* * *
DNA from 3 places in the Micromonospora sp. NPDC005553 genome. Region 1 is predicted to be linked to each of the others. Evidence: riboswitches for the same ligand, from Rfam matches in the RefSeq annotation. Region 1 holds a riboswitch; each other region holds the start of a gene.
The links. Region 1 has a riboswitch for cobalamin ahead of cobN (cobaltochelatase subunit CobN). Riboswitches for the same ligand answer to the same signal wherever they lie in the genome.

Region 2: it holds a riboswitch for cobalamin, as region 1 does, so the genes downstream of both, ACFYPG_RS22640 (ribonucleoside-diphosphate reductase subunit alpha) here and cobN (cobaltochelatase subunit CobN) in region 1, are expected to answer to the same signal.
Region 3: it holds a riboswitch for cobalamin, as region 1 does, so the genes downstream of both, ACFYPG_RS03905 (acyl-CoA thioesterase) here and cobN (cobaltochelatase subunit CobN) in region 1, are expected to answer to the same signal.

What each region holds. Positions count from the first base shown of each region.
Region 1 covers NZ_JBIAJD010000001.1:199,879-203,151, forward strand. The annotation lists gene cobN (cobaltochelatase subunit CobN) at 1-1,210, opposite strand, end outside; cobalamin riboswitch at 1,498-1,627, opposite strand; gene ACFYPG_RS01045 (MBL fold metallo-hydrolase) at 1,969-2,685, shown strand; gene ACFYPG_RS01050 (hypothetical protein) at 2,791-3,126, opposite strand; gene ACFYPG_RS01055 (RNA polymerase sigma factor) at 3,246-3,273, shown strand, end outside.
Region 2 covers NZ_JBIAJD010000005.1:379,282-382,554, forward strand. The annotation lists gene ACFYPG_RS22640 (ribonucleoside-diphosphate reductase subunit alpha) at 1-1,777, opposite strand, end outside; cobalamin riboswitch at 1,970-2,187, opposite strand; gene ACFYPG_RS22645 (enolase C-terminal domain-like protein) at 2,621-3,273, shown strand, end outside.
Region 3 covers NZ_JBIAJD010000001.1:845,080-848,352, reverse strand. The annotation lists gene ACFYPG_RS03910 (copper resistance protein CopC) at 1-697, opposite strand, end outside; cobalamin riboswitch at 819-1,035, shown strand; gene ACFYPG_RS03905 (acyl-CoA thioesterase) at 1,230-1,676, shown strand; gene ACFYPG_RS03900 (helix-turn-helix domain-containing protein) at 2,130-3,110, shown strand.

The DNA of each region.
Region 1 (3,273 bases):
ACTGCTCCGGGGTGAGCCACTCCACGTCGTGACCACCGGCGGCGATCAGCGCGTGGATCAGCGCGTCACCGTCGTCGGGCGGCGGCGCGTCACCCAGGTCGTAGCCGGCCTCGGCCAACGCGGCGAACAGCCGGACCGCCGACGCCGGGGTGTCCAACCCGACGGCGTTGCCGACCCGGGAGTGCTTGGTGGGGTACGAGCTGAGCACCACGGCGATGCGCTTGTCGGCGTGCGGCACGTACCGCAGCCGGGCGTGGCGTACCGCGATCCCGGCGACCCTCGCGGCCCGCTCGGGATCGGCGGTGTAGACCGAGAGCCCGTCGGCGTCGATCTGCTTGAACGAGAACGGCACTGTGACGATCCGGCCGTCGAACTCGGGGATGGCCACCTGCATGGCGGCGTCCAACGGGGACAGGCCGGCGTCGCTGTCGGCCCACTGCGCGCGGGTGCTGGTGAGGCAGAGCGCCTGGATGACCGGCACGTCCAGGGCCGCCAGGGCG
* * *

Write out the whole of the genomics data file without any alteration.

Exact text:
DNA from 3 places in the Micromonospora sp. NPDC005553 genome. Region 1 is predicted to be linked to each of the others. Evidence: riboswitches for the same ligand, from Rfam matches in the RefSeq annotation. Region 1 holds a riboswitch; each other region holds the start of a gene.
The links. Region 1 has a riboswitch for cobalamin ahead of cobN (cobaltochelatase subunit CobN). Riboswitches for the same ligand answer to the same signal wherever they lie in the genome.

Region 2: it holds a riboswitch for cobalamin, as region 1 does, so the genes downstream of both, ACFYPG_RS22640 (ribonucleoside-diphosphate reductase subunit alpha) here and cobN (cobaltochelatase subunit CobN) in region 1, are expected to answer to the same signal.
Region 3: it holds a riboswitch for cobalamin, as region 1 does, so the genes downstream of both, ACFYPG_RS03905 (acyl-CoA thioesterase) here and cobN (cobaltochelatase subunit CobN) in region 1, are expected to answer to the same signal.

What each region holds. Positions count from the first base shown of each region.
Region 1 covers NZ_JBIAJD010000001.1:199,879-203,151, forward strand. The annotation lists gene cobN (cobaltochelatase subunit CobN) at 1-1,210, opposite strand, end outside; cobalamin riboswitch at 1,498-1,627, opposite strand; gene ACFYPG_RS01045 (MBL fold metallo-hydrolase) at 1,969-2,685, shown strand; gene ACFYPG_RS01050 (hypothetical protein) at 2,791-3,126, opposite strand; gene ACFYPG_RS01055 (RNA polymerase sigma factor) at 3,246-3,273, shown strand, end outside.
Region 2 covers NZ_JBIAJD010000005.1:379,282-382,554, forward strand. The annotation lists gene ACFYPG_RS22640 (ribonucleoside-diphosphate reductase subunit alpha) at 1-1,777, opposite strand, end outside; cobalamin riboswitch at 1,970-2,187, opposite strand; gene ACFYPG_RS22645 (enolase C-terminal domain-like protein) at 2,621-3,273, shown strand, end outside.
Region 3 covers NZ_JBIAJD010000001.1:845,080-848,352, reverse strand. The annotation lists gene ACFYPG_RS03910 (copper resistance protein CopC) at 1-697, opposite strand, end outside; cobalamin riboswitch at 819-1,035, shown strand; gene ACFYPG_RS03905 (acyl-CoA thioesterase) at 1,230-1,676, shown strand; gene ACFYPG_RS03900 (helix-turn-helix domain-containing protein) at 2,130-3,110, shown strand.

The DNA of each region.
Region 1 (3,273 bases):
ACTGCTCCGGGGTGAGCCACTCCACGTCGTGACCACCGGCGGCGATCAGCGCGTGGATCAGCGCGTCACCGTCGTCGGGCGGCGGCGCGTCACCCAGGTCGTAGCCGGCCTCGGCCAACGCGGCGAACAGCCGGACCGCCGACGCCGGGGTGTCCAACCCGACGGCGTTGCCGACCCGGGAGTGCTTGGTGGGGTACGAGCTGAGCACCACGGCGATGCGCTTGTCGGCGTGCGGCACGTACCGCAGCCGGGCGTGGCGTACCGCGATCCCGGCGACCCTCGCGGCCCGCTCGGGATCGGCGGTGTAGACCGAGAGCCCGTCGGCGTCGATCTGCTTGAACGAGAACGGCACTGTGACGATCCGGCCGTCGAACTCGGGGATGGCCACCTGCATGGCGGCGTCCAACGGGGACAGGCCGGCGTCGCTGTCGGCCCACTGCGCGCGGGTGCTGGTGAGGCAGAGCGCCTGGATGACCGGCACGTCCAGGGCCGCCAGGGCG